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Reckless Driving Charge Needs Proof of Intent

Posted on in Traffic Offenses

Reckless Driving Charge Needs Proof of IntentReckless driving is one of the more serious traffic offenses that you can be charged with. Illinois law defines reckless driving as a willful or wanton disregard for the safety of yourself and others. Examples of reckless driving include:

  • Traveling 35 miles per hour or more over the speed limit;
  • Swerving between lanes without signaling; and
  • Using an incline to become airborne.

A reckless driving conviction is a class A misdemeanor, punishable by as long as one year in jail and a fine of as much as $2,500. The charge becomes aggravated reckless driving — a class 4 felony — if someone is injured as a result of your reckless driving. Defending yourself against a reckless driving charge requires forcing prosecutors to provide evidence of your alleged driving behavior.

Pushing for Specifics

When you contest your reckless driving charge, prosecutors must explain what you did that constituted reckless driving and present proof of their accusations. There are typically three forms of evidence in a reckless driving case:

  • Eyewitness reports;
  • Video footage; and
  • Radar gun readings.

You can contest the credibility of any of these forms of evidence being able to prove that your driving was reckless. Witnesses and video cameras may have seen the incident from an angle that is misleading. Individuals can misremember or misinterpret what they saw. You can request that the prosecution confirm that the radar gun was calibrated and giving accurate speed readings at the time of the incident.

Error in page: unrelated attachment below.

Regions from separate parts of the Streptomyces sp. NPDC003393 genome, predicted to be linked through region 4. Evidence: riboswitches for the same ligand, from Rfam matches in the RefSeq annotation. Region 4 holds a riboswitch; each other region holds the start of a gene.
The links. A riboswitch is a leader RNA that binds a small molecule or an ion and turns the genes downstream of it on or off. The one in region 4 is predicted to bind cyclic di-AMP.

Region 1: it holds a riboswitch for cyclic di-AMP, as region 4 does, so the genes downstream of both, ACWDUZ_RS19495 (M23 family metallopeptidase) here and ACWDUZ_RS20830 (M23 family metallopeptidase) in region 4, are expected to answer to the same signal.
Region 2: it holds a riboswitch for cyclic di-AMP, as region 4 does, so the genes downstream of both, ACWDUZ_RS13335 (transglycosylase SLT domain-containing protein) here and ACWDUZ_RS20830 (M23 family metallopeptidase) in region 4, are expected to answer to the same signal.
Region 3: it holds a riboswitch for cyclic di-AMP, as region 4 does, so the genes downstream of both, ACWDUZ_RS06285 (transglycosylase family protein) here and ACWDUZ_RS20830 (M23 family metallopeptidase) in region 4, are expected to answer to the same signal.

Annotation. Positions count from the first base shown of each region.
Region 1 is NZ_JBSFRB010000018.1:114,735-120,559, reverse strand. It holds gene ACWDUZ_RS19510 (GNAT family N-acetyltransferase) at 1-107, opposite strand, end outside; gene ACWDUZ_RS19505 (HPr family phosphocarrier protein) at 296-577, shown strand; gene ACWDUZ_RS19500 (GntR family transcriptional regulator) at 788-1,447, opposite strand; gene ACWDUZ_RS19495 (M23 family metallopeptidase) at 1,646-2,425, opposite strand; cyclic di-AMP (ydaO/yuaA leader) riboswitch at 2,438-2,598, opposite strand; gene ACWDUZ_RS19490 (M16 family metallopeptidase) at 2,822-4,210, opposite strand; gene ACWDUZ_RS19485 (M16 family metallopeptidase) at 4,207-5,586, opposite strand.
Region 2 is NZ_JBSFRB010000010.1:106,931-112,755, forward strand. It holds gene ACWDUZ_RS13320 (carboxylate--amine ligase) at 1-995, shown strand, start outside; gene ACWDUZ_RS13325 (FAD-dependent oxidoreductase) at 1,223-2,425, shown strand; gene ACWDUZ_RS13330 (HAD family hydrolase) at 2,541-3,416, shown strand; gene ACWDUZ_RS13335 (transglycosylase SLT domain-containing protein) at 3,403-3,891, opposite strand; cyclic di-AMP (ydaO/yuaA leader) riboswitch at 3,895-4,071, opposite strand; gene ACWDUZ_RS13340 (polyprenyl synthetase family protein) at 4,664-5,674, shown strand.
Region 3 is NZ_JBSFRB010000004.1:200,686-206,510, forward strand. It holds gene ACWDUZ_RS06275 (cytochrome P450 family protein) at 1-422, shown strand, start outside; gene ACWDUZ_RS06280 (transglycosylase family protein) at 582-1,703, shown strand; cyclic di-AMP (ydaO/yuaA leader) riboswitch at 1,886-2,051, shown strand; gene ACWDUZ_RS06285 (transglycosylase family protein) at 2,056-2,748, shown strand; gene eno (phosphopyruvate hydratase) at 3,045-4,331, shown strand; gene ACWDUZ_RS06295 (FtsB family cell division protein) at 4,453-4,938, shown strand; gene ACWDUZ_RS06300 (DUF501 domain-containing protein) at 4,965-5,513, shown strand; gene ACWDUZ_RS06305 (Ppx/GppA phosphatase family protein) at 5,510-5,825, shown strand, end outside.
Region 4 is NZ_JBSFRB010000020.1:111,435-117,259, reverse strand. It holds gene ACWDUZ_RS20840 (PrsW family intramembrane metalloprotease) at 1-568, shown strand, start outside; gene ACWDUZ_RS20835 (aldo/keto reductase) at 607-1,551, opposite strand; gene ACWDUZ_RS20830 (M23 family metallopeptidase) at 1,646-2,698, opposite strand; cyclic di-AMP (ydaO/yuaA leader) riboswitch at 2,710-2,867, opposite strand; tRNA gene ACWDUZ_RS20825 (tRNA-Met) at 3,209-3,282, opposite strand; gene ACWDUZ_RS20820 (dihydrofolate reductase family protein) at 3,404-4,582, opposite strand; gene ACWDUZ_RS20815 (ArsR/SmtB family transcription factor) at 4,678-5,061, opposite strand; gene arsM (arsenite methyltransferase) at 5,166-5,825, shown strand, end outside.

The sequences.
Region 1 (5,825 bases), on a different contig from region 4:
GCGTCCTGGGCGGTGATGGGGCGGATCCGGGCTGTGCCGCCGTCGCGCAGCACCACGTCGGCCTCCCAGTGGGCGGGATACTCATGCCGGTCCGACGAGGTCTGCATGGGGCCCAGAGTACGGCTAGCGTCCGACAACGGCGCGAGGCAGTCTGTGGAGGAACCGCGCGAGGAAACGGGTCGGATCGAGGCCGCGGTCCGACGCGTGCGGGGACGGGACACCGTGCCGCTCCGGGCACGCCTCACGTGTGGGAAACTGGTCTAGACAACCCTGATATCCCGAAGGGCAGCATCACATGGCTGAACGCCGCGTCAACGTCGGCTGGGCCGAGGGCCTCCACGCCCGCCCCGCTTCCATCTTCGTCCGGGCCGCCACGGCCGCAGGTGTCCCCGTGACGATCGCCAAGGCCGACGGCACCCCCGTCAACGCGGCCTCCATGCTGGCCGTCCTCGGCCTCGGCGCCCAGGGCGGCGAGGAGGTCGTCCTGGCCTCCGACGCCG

Negligent Driving

Prosecutors may be loose in applying the term “willful or wanton disregard” to driving behavior that it deems as reckless. You can interpret the term as meaning that someone intentionally drove in a reckless manner or had an open disregard for safety. The prosecution will have greater difficulty proving your intent while driving than your actions. You can argue that your driving was negligent instead of reckless. Negligent driving means that your lack of reasonable caution while driving unintentionally endangered others. It is a petty offense with a lesser fine and no jail time. There are other lesser charges that you can plea to, depending on the circumstances of your incident.

Your Defense

Contesting a reckless driving charge can mean the difference between having a criminal conviction or a traffic ticket on your record. The addition of either to your driving record can eventually result in your driver’s license being suspended if you commit other traffic offenses. However, the punishment for reckless driving is much greater. A McHenry County criminal defense attorney at Botto Gilbert Lancaster, PC, can help you argue that your driving was not reckless. To schedule a free consultation, call 815-338-3838.



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